39 per cent KP children out of school: BISP survey

Published October 28, 2021
A file photo of students in a classroom. — Reuters/File
A file photo of students in a classroom. — Reuters/File

PESHAWAR: Thirty-nine per cent of Khyber Pakhtunkhwa’s 11.7 million children in the 5-16 age bracket are out of school, reveals a recent Benazir Income Support Programme survey.

Of them, one million live in the merged tribal districts.

According to the survey, which was carried out as part of the BISP’s National Socio-Economic Registry census with the help of elementary and secondary schoolteachers, the children not attending school in the province total 4.7 million.

The number of such children in settled districts has gone up from 2.1 million in 2018 to 3.7 million in 2021 despite the Rs632.2 billion elementary and secondary education expenditure during the period.

People cite poverty, low standards of education as reasons

The province spent Rs136.2 billion in the sector in 2017-18, Rs145.9 billion in 2018-19, Rs166.4 billion in 2019-20, and Rs183.7 billion in 2020-21, sources told Dawn.

The documents available with Dawn show that the number of out-of-school girls in the province is 2.9 million,which amounts to 53 per cent of the total 5.4 million girl population of the same age group.

Of the 6.2 million boy population, 1.7 million are out of school.

According to the survey, the children in 5-16 age bracket in the province total 11.7 million,including 1.8 million in tribal districts.

The figures painted a grimmer picture of the situation in the merged districts as 74.4 per cent of girls and 38.5 per cent of boys in that age group are not attending school.

In settled districts, the percentage of such girls and boys was 47 and 27.2, respectively.

The survey also revealed that 65.2 per cent of the people declared poverty as the reason for not sending their children to school, while 15.2 attributed it to low standards of education.

It also showed that 12.1 per cent of the out-of-school children were engaged in child labour, 3.8 were unwilling to study, and 3.7 were out of school due to health issues.

Kolai-Palas district topped the list of the settled districts with the highest number of out-of-school children with 77 per cent not attending school, Upper Kohistan second with 70 per cent and Lower Kohistan third with 69 per cent. The three districts were carved out of Kohistan district a few years ago.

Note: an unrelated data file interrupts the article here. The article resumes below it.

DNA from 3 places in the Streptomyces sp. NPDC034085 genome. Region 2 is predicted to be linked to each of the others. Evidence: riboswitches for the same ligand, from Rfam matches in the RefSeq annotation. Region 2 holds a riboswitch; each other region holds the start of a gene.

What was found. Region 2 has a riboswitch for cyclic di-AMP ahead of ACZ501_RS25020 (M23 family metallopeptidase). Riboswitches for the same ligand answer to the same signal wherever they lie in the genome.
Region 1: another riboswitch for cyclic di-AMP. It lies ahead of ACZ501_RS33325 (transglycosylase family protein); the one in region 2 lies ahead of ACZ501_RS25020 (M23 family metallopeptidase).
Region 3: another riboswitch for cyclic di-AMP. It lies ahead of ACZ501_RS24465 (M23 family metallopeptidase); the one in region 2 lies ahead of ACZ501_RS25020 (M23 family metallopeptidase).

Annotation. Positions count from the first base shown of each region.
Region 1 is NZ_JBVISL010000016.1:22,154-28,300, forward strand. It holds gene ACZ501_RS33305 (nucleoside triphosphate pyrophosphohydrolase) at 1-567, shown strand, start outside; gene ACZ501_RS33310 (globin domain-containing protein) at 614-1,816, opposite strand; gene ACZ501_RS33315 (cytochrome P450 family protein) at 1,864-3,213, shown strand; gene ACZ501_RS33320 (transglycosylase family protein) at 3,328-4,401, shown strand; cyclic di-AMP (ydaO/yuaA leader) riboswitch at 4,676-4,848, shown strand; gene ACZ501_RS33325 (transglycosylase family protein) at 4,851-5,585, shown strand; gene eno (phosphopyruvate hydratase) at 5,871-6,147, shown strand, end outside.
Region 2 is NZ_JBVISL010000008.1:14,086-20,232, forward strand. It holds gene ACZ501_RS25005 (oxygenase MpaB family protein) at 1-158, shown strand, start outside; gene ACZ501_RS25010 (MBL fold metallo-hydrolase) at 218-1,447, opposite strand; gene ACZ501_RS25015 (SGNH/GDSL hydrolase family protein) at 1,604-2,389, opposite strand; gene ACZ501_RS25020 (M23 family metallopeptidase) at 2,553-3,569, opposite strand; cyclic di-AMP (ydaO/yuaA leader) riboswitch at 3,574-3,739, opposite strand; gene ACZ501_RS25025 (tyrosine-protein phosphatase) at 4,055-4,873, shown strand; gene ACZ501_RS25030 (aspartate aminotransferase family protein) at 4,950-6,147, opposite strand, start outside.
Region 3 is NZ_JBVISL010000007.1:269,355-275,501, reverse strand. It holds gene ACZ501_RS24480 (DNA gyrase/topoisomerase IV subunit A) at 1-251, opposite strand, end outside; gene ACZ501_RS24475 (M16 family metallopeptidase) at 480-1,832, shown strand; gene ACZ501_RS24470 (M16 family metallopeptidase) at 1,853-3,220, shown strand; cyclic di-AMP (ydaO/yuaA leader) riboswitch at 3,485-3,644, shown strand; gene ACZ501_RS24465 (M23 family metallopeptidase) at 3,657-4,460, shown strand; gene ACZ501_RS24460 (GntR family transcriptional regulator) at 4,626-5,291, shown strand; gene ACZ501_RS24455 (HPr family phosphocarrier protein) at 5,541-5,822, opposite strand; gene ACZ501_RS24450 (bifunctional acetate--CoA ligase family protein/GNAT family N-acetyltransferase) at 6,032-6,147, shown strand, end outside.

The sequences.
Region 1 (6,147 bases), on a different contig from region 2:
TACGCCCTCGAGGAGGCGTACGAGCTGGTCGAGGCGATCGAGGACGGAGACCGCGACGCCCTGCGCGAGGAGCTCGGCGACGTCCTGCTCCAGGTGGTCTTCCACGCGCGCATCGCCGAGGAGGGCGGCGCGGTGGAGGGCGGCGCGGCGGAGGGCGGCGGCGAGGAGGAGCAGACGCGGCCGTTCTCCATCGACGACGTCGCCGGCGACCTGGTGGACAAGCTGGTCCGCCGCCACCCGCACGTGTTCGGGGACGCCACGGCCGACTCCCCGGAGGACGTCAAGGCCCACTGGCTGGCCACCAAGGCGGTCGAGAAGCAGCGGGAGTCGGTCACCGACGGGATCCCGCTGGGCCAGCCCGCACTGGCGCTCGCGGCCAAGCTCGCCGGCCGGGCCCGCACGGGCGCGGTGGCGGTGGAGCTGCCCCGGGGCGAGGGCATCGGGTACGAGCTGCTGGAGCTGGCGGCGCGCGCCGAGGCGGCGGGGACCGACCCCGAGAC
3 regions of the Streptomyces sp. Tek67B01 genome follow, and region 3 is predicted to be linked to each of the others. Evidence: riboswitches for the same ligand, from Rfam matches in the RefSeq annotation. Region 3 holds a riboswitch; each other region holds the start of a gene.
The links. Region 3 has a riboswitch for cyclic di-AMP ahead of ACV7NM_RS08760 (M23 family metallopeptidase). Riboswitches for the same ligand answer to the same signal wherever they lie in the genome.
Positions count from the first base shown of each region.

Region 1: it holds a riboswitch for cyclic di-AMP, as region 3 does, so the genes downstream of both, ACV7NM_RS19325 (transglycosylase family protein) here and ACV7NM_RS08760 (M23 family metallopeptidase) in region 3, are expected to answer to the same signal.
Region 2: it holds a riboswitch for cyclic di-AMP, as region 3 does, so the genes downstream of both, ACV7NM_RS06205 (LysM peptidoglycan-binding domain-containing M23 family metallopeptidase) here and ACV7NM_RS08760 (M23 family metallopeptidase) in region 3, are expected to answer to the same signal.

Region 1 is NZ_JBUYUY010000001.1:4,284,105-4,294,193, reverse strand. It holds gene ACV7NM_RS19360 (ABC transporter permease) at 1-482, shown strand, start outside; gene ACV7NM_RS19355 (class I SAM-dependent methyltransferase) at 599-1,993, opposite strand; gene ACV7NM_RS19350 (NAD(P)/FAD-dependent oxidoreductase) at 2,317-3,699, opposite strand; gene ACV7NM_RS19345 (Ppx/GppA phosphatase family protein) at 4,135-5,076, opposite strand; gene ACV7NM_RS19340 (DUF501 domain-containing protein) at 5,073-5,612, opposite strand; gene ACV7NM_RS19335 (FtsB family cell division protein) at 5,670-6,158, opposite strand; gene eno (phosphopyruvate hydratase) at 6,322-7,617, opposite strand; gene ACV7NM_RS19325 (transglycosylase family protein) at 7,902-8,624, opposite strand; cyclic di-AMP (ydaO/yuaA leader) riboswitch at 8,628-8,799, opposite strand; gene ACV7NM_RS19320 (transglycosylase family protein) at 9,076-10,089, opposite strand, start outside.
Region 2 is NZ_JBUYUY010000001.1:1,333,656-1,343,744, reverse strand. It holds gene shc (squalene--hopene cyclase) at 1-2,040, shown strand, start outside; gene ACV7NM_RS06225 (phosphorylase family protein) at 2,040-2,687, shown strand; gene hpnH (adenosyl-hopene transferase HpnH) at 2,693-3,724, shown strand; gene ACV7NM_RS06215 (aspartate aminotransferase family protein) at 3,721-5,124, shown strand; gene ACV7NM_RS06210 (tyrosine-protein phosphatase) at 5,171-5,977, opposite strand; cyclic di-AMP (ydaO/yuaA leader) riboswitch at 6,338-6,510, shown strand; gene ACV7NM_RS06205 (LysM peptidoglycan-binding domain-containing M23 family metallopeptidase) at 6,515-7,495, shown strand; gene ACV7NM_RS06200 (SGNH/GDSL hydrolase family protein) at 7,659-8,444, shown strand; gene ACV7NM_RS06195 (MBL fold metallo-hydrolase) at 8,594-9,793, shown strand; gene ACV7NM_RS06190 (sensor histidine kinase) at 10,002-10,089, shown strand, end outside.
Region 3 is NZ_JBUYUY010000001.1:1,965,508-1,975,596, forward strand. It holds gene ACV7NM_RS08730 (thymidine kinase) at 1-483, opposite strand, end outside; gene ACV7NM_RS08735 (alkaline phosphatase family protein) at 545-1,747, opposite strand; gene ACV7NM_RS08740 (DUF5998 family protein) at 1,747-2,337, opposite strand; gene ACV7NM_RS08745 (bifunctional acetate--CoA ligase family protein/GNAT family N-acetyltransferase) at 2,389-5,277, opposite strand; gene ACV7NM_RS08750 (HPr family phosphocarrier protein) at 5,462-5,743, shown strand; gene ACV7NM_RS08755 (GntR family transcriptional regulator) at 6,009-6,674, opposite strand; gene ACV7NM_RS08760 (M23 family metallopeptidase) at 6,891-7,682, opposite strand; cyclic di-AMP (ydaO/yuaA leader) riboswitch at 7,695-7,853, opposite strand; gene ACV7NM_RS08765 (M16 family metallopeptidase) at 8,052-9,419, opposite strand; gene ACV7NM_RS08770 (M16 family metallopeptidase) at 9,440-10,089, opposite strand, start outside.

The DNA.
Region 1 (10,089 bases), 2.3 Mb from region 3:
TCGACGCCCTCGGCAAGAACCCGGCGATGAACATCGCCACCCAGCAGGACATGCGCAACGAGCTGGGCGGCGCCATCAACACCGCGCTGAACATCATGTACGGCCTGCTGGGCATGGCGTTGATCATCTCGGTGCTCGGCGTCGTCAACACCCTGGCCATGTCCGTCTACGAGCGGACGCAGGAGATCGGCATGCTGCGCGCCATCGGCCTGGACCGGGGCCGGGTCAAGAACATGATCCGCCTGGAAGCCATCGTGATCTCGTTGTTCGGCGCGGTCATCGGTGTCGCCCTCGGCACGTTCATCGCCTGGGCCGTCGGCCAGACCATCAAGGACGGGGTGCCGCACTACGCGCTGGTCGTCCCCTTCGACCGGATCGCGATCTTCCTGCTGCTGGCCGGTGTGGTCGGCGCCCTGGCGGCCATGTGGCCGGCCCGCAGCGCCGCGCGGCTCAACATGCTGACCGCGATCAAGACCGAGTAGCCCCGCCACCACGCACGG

Similarly, the percentage of such children was 61 in Torghar district, 55 in Shangla, 53 in Lakki Marwat, 51 in Tank and Battagram, 47 in Hangu and Bannu, 46 in Dera Ismail Khan, 44 in Peshawar, 40 in Buner, 41 in Swat, 37 in Kohat, 36 in Upper Dir, 31 in Charsadda and Nowshera, 30 in Haripur, 29 in Karrak, Swabi and Lower Dir, 28 in Mardan, 25 in Lower Chitral and Mansehra, 21 in Malakand, 14 in Abbottabad, and 12 in Upper Chitral.

In the merged tribal districts, North Waziristan has the most out-of-school children. Its 66pc children are not attending school followed 63 pc in Bajaur, 61pc in North Waziristan, 51pc in Mohmand and Khyber, and 47pc in Kurram and Orakzai.

When contacted,elementary and secondary education minister Shehram Tarakai attributed the increase in the number of out-of-school children to multiple factors, mainly the Covid-19 pandemic.

He said the outbreak of coronavirus had affected all walks of life around the world, including the region.

“The children earning bread for their families often drop out, while many don’t get formal education due to the unavailability of schools in own areas,” he said.

The minister said the education department had taken several initiatives to enrol out-of-school children and they included the award of thousands of scholarships and monthly stipend for girls, distribution of free textbooks, and provision of missing facilities to schools.

“We have also launched second shift in government schools to provide education to the children, who work in the morning,” he said.

Mr Tarakai said the number of second-shift schools would reach 1,000 next month and most of them would be for girls.

“The provision of all missing facilities will improve the public perception of government schools and thus, helping increase enrolments,” he said.

The minister said every year, the department launched enrolment campaign at the start of the academic year.

“This year, we have enrolled around one million children in government schools,” he said.

Published in Dawn, October 28th, 2021

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